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Disclaimer: non-engineer, very new to JS

Hey all - I'm trying to leverage the async.js module to chain a group of functions together. My desired output is to iterate over mapData (array of objects), prior to passing it to the final function (right now - just console.log( result ).

async.waterfall([
    function( callback ) {
        getCoords ( function( data ) {
            mapData = data;
        });
        callback(null, mapData);
    },
    function( mapData, callback ) {
        //getEmail ( mapData );
        callback( null, mapData );
    } 
    ], function( err, result ) {
    console.log( result );
});

However, getCoords contains another async function (found here). What I'm seeing is that the first callback ( null, mapData) happens before it returns, leading to a null result.

How do I structure this so that the getCoords returns mapData prior to proceeding to the next block? I am probably missing something super obvious, thanks!

share|improve this question
    
Is this all you're doing, and if so, why do you even need async, just place the getEmail function inside the getCoords callback ? –  adeneo Mar 29 at 16:25
    
@adeneo this might just be a small part of a larger implementation for which philsometypaway needs something to implement continuous passing style. –  Jason Aller Mar 29 at 18:07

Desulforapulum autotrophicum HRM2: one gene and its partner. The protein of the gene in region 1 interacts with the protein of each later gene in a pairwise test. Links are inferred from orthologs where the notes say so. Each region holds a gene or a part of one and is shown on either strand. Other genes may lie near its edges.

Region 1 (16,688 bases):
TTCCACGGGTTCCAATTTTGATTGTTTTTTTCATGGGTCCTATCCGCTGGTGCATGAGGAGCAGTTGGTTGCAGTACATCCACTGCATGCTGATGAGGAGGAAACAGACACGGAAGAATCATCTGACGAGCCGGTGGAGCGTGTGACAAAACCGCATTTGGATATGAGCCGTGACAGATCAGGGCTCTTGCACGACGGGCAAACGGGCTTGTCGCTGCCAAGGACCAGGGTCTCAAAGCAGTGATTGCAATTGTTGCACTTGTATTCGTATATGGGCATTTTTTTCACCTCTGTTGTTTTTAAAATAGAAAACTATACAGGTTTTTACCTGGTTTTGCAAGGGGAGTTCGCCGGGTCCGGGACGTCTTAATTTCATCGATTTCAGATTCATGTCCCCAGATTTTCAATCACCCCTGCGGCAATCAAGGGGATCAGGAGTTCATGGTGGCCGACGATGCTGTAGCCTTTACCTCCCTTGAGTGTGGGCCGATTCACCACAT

@JasonAller is correct - i am going to need to chain a bunch of these together. thanks for your help guys! –  philsometypaway Mar 30 at 0:27

2 Answers 2

up vote 2 down vote accepted

Callback fun... You need to understand how program flow works when using callbacks. This can bee seen with a very simple example.

Example:

function doWork( callback ) {
  console.log( 2 );
  setTimeout(callback, 1000);
}

function master () {
  console.log(1);

  doWork(function () {
    console.log(3);
  });

  console.log(4);
}
master();

The expected results would be console logs in the propper order 1, 2, 3, 4. But when running the example you see something strange as the logs are out of order 1, 2, 4, 3. This is because logging of 3 happens after doWork finishes, while logging of 4 happens after starting doWork, not waiting for it to finish.

async:

You can do a lot with the async library, but the most important thing to remember is that the callback function is always to receive the error as the first argument followed by the arguments you want to pass to the next function in the list.

The gist you linked to is not setup to return that way. You can either fix it or deal with it in your code. First lets just use the function as is:

Use existing getCoords:

async.waterfall([
  function( callback ) {
    // getCoords only returns one argument
    getCoords ( function( mapData ) {
      // First argument is null because there
      // is no error. When calling the waterfall
      // callback it *must* happen inside the getCoords
      // callback. If not thing will not work as you
      // have seen.
      callback( null, mapData);
    });
  },
  function( mapData, callback ) {
    // Do work with the results of the 1st step
    // in the waterfall.

    // Finish the water fall
    callback( null, mapData );
  } 
], function( err, result ) {
  if ( err ) {
    console.log( err );
    return;
  }
  console.log( result );
});

Now there are two issues with getCoords. Fist is that it does not return the correct arguments to it's callback, second it doesn't always use its callback. This second issue is huge as it will cause your program to hang and break.